After a period of discovery, AHP moved for summary judgment. It contended that the policies should be read as providing either (a) that coverage was triggered if exposure, or injury, or manifestation occurred during the policy period, or (b) that regardless of when the injuries occurred or became manifest, coverage was triggered if exposure occurred during the policy period. It argued, inter alia, that the policy language was ambiguous, that discovery had revealed no conclusive evidence of the parties' intent at the time the language was drafted, and that New York law therefore required the application of the doctrine of contra proferentem, which requires that all ambiguities in contract language be resolved against the drafter of the language.
Liberty opposed AHP's motion, arguing that the trigger-of-coverage clause was unambiguous and provided coverage only when an injury became manifest within the policy period. Liberty also moved for partial summary judgment on the ground that the Proviso unambiguously excluded coverage for all cases in which exposure to the allegedly injurious substance continued after the termination of Liberty's coverage on November 1, 1976, regardless of when the injury occurred or manifested itself.
565 F.Supp. at 1489. The court elaborated as follows:
Id. at 1497.
The court also rejected Liberty's interpretation of the Proviso as unsupported by any evidence or by any reasonable reading of the policy as a whole. Rather, the court found that the plain language of the Proviso supported its view of the plain meaning of the trigger-of-coverage clause:
Id. at 1498-99.
Finally, the court ruled that the policies' broad language concerning Liberty's duty to defend requires that Liberty defend AHP in every suit in which the complaint permits proof of facts establishing coverage, until Liberty is able to exclude the possibility of any recovery for which it provided insurance. Id. at 1499-1500. The court declined, however, to determine Liberty's actual duty in any given Underlying Suit to defend and indemnify AHP because it concluded that those questions depended on the particular facts of each case, including what injury was alleged and what drug was alleged to have caused it. The court therefore concluded that a determination of whether the complaint in each of the Underlying Suits permitted proof of a recovery for which Liberty would be liable under the policies was an issue inappropriate for resolution in an action for a declaratory judgment.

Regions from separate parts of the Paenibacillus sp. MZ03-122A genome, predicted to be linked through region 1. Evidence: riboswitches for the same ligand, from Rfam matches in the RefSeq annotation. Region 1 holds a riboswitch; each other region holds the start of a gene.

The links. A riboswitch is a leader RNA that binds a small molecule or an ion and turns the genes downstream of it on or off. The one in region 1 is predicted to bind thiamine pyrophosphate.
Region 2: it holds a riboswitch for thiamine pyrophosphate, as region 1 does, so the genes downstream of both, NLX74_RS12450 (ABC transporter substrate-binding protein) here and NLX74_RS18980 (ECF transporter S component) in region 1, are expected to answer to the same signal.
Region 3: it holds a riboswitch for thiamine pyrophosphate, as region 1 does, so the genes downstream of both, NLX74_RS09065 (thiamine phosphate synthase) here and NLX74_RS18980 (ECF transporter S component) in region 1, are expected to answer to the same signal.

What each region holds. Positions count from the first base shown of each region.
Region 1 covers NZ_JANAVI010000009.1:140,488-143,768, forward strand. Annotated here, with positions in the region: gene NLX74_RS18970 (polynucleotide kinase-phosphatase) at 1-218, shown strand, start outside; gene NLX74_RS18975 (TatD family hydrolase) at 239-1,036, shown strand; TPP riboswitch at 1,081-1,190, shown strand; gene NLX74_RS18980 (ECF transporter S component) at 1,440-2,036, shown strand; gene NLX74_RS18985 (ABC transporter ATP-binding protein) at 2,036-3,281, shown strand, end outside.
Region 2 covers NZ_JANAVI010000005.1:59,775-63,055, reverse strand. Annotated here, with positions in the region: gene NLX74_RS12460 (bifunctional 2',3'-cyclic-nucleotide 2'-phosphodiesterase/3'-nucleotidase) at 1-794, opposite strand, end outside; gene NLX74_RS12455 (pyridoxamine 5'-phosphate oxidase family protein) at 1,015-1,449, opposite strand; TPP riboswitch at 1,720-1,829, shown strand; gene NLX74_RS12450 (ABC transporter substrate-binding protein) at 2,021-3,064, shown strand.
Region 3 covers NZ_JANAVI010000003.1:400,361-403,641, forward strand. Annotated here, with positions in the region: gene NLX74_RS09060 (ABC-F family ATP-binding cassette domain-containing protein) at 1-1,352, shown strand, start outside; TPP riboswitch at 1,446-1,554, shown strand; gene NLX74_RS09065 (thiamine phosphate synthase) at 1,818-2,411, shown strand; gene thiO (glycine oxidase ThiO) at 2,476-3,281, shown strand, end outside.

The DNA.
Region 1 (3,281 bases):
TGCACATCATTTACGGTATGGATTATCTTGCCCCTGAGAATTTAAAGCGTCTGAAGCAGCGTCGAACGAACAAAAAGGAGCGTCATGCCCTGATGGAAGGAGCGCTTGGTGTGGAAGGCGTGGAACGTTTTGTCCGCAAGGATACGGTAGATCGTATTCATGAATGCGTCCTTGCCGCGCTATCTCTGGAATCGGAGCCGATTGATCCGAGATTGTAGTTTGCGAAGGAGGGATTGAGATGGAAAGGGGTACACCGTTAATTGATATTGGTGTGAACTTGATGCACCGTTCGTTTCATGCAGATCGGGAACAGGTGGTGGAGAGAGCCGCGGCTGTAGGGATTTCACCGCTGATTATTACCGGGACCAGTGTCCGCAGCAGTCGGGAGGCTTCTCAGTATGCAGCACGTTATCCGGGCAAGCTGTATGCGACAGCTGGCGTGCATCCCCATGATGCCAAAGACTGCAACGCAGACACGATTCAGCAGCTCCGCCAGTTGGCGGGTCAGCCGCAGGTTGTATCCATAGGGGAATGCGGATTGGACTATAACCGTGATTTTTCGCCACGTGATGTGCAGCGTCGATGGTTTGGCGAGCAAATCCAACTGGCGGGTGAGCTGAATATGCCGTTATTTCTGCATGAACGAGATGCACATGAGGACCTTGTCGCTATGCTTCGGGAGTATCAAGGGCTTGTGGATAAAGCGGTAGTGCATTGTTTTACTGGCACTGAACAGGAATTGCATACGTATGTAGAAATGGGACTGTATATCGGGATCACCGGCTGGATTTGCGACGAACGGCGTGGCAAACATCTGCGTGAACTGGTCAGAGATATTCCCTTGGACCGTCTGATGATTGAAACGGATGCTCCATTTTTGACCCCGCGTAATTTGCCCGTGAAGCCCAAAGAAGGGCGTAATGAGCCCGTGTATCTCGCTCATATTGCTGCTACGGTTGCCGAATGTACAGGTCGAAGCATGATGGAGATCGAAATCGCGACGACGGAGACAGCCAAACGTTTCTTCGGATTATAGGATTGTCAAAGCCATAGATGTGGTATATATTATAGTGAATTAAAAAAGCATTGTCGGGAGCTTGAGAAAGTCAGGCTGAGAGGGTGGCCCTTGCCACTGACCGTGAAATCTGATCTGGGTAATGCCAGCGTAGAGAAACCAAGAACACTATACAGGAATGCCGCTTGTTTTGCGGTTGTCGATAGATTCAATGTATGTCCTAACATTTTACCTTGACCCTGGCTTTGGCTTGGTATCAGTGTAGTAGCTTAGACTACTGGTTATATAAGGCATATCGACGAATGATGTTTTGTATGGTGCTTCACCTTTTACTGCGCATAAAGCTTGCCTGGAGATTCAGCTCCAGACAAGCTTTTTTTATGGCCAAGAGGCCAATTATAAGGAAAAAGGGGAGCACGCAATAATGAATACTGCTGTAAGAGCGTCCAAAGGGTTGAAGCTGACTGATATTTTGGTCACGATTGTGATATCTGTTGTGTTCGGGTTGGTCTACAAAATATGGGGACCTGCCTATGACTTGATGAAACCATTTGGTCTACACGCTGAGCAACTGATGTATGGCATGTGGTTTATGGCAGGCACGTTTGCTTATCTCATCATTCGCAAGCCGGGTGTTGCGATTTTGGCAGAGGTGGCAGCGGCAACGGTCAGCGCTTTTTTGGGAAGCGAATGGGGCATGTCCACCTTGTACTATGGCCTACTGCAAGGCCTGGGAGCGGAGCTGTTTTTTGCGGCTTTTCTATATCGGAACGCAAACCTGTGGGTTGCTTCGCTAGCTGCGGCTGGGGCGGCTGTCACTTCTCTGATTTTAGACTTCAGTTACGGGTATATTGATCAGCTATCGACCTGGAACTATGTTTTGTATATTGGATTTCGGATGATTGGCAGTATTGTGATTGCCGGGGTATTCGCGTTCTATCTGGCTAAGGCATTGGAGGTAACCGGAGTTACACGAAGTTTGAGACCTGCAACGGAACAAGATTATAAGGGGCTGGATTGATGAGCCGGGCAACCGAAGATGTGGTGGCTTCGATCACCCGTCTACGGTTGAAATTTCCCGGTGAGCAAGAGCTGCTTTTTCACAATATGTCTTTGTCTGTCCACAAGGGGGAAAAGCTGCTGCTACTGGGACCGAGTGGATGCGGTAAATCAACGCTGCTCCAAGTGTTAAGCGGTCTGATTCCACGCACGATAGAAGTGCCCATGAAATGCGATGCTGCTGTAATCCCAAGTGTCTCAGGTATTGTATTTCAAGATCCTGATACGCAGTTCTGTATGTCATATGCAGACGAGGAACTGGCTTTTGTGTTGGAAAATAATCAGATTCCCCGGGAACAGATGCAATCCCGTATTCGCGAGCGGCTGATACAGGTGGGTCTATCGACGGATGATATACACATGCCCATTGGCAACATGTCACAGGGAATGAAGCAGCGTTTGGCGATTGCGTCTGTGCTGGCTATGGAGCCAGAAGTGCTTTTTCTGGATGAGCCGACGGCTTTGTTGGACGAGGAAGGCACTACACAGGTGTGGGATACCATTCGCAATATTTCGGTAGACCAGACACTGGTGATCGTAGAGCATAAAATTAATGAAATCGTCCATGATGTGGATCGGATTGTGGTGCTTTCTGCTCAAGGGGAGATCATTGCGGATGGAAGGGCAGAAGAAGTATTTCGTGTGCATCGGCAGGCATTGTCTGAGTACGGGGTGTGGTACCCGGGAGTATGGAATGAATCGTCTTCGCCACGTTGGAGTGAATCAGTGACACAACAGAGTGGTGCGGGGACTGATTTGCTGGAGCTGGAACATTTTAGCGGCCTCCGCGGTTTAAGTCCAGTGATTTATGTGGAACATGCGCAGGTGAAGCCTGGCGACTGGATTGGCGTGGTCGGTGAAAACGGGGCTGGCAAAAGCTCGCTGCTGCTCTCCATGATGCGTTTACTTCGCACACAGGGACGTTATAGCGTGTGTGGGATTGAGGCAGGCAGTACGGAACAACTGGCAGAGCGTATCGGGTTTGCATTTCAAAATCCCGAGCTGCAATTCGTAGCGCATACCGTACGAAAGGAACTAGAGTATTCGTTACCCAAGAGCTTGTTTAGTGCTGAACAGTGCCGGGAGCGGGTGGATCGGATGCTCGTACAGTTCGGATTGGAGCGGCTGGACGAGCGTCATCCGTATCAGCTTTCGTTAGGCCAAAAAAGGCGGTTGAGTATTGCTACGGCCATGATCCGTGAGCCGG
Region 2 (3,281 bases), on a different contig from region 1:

On appeal, AHP argues principally that we should reverse the judgment of the district court and enter judgment in its favor on the ground that the language of the policies is ambiguous and that one of the two interpretations of the policies advocated by AHP should thus be adopted under the doctrine of contra proferentem. AHP's interpretations are (a) that coverage is triggered at every stage of the disease process from exposure to the allegedly injurious substance, through any latency period of the disease, until manifestation of the full extent of the injury, or (b) that coverage is triggered simply by exposure. AHP also contends that the court abused its discretion in not deciding the declaratory judgment issues as to each of the Underlying Suits, and seeks reversal on that ground as well. Liberty, while urging affirmance of the court's interpretation of the trigger-of-coverage clause and reversal of its construction of the Proviso, joins in AHP's contention that the court erred in not issuing a declaratory judgment as to Liberty's duty to defend and indemnify AHP in each of the Underlying Suits.
We reject all of these arguments. We agree with the district court's conclusion, substantially for the reasons stated in its opinion, that the trigger-of-coverage clause unambiguously provides for coverage based upon the occurrence during the policy period of an injury in fact. We reject only so much of the court's decision as holds that "injury in fact" means an injury that was "diagnosable" or "compensable" during the policy period.